Achilles tendon rupture is the complete tear of the Achilles tendon and usually affects men starting at 40 years old and those who engage in recreational sports. Achilles tendon rupture can happen to anyone whether an athlete or when engaging in daily activities.
The Achilles tendon is the major tendon in the body. It stretches from the bones of the heel all the way to the calf muscles. It can be felt as a springy band of tissues at the back of the ankle and above the heel. It is responsible for keeping the toes pointed towards the floor. Injuries to the tendon can be mild to moderate and feels like burning sensation or stiffness in the leg. Gymnasts and dancers are susceptible to this condition and people playing sports such as running, football, basketball, softball, baseball, volleyball and tennis can also be affected.
Causes of Achilles tendon rupture
- Overdoing an activity
- Wearing high heels which places significant stress on the tendon.
- Increasing the level of physical activity suddenly.
- Having “flat feet” or fallen arches. When taking a step, the impact causes the arch of the foot to collapse and stretches the muscles and tendons.
- Tightness of the muscles or tendons
- Taking medications such as glucocorticoids or antibiotics called fluoroquinolones
- Pain is described as a physically blow by an object
- A loud popping sound can be heard at the time of the injury
- Limping when walking
- Pain above the heel especially when stretching the ankle or standing on the toes.
- When the tendon ruptures, the pain is instant and severe.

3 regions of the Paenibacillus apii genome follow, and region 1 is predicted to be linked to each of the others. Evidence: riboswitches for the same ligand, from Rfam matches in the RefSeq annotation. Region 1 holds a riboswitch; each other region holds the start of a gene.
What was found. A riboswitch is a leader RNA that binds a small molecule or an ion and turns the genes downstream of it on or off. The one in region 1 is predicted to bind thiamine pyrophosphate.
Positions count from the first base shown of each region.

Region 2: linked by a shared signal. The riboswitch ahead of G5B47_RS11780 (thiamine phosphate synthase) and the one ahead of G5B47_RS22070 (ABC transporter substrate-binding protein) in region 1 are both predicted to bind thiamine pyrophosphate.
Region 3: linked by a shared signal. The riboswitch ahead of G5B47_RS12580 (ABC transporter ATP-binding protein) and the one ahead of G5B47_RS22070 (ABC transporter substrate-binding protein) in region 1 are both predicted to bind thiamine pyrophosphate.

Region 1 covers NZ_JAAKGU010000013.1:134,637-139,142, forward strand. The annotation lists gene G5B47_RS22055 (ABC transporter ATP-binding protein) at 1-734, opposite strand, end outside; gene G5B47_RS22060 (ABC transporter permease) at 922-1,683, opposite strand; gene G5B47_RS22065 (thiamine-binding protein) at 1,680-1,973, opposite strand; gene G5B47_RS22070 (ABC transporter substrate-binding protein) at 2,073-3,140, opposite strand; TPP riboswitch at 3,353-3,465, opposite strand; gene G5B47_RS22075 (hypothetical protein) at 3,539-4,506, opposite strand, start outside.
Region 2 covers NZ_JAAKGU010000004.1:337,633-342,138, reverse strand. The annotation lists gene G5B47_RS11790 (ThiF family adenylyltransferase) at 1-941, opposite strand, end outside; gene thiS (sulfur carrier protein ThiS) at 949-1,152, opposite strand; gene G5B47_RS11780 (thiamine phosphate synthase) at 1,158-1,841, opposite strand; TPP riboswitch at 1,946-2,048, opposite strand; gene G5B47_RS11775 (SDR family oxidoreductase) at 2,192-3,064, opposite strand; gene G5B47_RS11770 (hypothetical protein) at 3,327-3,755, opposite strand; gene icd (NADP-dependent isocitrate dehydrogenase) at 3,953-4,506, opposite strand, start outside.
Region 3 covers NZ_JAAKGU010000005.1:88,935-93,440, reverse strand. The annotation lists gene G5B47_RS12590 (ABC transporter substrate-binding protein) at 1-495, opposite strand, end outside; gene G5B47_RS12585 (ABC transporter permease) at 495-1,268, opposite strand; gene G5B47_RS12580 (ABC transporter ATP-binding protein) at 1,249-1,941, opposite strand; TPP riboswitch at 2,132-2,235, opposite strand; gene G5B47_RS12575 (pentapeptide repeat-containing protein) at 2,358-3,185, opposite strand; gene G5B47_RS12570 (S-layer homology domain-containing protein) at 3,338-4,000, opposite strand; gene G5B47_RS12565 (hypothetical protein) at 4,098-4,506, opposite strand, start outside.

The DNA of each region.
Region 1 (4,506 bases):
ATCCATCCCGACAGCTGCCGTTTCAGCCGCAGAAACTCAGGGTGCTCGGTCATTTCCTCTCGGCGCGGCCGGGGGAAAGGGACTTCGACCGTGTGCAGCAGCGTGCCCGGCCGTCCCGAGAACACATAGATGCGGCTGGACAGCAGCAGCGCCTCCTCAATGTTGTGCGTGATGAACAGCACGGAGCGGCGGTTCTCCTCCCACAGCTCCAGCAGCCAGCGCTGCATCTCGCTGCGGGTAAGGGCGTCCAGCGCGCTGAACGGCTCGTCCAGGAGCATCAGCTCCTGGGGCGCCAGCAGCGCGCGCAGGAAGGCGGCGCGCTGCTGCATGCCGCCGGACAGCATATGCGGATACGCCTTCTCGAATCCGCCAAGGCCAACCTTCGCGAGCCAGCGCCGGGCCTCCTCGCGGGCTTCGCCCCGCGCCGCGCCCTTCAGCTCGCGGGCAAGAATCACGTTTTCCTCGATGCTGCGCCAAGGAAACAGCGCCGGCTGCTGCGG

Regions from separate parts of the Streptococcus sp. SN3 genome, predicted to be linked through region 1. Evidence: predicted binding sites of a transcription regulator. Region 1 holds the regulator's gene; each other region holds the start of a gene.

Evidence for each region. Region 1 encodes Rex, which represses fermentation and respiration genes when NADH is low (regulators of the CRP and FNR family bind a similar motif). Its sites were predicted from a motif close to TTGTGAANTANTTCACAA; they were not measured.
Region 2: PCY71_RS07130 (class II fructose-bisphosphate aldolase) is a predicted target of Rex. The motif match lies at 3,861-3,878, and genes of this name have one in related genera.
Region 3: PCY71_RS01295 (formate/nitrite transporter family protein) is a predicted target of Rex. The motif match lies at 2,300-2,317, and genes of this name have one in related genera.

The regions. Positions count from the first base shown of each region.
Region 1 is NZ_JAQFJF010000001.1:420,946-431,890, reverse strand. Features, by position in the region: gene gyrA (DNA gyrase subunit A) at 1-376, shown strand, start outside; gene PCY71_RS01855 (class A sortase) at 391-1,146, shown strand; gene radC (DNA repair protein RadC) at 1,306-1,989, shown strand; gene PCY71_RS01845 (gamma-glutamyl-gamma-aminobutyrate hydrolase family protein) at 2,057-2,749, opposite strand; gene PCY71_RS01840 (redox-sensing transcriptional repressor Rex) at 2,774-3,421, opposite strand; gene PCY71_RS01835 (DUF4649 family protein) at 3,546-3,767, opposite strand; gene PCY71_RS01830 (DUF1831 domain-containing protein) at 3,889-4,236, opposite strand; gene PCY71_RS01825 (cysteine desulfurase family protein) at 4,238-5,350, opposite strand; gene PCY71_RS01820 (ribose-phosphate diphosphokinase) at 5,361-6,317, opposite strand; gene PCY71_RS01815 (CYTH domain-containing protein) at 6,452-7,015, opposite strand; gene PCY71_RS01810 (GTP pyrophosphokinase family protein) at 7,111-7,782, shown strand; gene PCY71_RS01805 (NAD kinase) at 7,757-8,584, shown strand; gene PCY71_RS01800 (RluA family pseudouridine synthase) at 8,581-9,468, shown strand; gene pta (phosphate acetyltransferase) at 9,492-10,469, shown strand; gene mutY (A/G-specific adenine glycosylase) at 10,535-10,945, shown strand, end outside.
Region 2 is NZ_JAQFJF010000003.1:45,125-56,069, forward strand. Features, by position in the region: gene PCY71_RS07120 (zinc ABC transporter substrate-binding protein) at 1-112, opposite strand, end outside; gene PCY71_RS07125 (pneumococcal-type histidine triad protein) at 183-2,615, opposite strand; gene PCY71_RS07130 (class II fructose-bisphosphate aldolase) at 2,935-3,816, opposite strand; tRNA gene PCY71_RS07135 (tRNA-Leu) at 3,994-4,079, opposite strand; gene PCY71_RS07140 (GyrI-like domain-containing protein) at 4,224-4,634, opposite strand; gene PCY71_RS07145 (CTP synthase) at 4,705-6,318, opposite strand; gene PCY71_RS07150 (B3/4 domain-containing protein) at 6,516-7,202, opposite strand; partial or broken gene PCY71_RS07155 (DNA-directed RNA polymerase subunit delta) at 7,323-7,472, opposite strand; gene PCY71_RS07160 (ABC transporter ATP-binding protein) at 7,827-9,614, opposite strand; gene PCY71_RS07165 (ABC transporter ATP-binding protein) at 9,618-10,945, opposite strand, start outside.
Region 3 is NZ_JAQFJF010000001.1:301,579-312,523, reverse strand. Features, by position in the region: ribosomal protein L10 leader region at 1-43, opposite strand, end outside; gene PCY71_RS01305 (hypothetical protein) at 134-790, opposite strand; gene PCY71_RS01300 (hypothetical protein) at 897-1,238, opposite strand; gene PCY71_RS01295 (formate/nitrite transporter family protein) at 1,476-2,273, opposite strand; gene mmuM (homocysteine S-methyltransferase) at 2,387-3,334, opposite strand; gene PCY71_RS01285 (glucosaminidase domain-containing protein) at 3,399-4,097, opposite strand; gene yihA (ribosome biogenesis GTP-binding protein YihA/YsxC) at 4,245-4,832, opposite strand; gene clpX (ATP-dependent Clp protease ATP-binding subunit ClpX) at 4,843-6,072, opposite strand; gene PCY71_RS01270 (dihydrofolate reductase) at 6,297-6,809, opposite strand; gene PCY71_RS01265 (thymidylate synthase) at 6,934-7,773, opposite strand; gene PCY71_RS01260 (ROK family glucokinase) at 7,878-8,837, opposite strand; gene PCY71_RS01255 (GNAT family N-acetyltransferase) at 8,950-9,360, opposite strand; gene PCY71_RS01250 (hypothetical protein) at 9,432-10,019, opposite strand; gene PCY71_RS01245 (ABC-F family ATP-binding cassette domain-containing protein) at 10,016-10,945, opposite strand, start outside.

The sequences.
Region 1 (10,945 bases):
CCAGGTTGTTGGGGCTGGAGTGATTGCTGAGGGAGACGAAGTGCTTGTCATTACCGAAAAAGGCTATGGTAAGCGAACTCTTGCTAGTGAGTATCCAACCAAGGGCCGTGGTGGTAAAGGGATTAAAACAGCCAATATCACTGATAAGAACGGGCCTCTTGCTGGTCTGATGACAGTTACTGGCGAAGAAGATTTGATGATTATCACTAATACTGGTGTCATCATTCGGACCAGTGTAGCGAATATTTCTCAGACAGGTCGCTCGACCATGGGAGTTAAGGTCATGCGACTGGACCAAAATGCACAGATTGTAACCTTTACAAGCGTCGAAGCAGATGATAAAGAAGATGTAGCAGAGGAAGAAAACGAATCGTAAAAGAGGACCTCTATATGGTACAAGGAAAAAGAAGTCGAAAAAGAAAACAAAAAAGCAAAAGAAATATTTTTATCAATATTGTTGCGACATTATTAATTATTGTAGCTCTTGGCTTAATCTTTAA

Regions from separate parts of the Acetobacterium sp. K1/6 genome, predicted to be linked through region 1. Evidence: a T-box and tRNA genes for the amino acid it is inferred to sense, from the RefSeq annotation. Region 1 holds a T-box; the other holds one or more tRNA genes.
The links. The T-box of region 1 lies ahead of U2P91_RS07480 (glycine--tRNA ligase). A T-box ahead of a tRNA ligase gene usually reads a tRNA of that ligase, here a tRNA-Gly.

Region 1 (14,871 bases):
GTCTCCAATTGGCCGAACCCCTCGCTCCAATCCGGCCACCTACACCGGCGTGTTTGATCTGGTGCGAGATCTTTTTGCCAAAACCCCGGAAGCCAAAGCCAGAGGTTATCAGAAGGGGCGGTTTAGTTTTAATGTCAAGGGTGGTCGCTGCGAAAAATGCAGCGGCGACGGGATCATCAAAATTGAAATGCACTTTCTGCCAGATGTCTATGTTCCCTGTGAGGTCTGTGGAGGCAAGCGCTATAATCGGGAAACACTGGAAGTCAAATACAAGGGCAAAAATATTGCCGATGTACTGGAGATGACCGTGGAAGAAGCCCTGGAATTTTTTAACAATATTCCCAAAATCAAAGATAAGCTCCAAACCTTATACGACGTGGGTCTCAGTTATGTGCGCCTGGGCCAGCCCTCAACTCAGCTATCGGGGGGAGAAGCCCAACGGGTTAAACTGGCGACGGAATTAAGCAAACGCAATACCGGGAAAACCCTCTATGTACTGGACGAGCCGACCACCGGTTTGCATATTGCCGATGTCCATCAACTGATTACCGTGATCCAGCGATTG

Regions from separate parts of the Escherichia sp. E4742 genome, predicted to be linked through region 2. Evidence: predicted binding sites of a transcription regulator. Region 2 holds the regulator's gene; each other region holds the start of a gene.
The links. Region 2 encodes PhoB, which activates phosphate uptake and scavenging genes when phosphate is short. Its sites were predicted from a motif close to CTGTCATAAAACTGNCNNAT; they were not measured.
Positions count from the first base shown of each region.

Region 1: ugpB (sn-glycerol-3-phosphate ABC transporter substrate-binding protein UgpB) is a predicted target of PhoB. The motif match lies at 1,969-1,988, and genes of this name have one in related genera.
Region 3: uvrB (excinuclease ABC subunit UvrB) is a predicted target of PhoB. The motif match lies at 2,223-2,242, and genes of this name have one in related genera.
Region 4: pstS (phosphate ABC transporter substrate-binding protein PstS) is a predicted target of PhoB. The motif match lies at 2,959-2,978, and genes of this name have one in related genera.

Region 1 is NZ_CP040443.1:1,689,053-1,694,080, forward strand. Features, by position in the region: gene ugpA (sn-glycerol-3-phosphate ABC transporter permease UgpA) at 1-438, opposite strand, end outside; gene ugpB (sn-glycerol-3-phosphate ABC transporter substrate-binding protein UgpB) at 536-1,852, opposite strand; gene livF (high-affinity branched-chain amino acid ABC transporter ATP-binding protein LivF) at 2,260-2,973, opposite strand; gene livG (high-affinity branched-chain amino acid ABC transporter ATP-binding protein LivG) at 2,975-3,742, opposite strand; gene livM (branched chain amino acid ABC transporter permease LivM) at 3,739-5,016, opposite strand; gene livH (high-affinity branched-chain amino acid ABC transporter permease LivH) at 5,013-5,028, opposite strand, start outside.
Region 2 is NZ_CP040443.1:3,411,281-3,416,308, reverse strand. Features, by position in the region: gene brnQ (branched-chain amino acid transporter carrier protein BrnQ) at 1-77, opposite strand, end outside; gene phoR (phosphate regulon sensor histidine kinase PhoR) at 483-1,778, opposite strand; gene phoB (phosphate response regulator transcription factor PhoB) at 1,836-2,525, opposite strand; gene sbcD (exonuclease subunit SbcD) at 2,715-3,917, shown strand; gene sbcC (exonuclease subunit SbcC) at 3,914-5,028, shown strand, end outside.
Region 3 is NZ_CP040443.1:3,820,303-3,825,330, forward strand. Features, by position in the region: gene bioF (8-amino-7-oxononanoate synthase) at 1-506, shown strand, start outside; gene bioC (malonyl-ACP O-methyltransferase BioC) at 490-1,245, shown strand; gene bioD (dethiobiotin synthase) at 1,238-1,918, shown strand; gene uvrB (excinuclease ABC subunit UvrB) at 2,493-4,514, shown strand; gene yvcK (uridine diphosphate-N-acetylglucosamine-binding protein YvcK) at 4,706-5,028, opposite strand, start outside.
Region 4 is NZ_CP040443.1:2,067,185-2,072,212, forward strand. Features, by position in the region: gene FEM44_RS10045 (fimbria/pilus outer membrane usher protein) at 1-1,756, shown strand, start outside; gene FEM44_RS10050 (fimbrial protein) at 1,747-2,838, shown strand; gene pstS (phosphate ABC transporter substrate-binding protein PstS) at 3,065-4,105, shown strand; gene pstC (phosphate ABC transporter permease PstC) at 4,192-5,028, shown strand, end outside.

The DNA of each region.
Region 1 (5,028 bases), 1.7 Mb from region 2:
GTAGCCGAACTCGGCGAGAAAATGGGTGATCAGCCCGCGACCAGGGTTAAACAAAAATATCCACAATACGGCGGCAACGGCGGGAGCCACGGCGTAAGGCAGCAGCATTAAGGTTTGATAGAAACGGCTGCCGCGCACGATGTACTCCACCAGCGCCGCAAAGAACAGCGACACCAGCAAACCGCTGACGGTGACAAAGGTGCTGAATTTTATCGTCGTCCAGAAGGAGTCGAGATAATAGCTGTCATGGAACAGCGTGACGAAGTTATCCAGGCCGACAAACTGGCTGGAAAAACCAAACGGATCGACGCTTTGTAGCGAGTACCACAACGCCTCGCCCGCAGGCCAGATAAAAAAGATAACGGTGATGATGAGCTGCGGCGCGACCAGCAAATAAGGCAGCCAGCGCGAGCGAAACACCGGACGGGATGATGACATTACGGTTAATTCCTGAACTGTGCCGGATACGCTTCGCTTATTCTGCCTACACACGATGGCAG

- The area becomes tender, swelling and stiff.
- Difficulty in pointing the toes if there is a complete tendon tear
- Take plenty of rest. Use crutches to avoid putting weight on the affected leg for fast healing of the condition.
- Apply an ice pack on the affected area for at least 20-30 minutes every 3-4 hours to lessen the pain and swelling for 2-3 days until the pain disappears.
- Compress the leg using an elastic bandage around the lower leg and ankle to lessen the swelling. Avoid wrapping it too tight to prevent any disruption of the blood circulation.
- Elevate the affected leg above the level of the heart.
- Provide the individual with an over-the-counter anti-inflammatory pain medication such as ibuprofen and naproxen to reduce the pain and swelling.
- Maintain a healthy weight. Being overweight can add stress to the affected area and worsen the condition. Proper exercise and diet is good for the condition. Perform moderate cardiovascular activity for at least 30 minutes for 5 days to maintain a healthy body that includes walking, running and swimming and anything that raises the heart rate.
- Wear an insert for the shoe while in the healing process to protect the Achilles tendon from further stretching.
Disclaimer / More Information
The material posted on this page on Achilles tendon rupture is for learning purposes only. Learn to recognize and manage tendon injuries including a ruptured Achilles tendon by taking a first aid and CPR class with one of our training providers.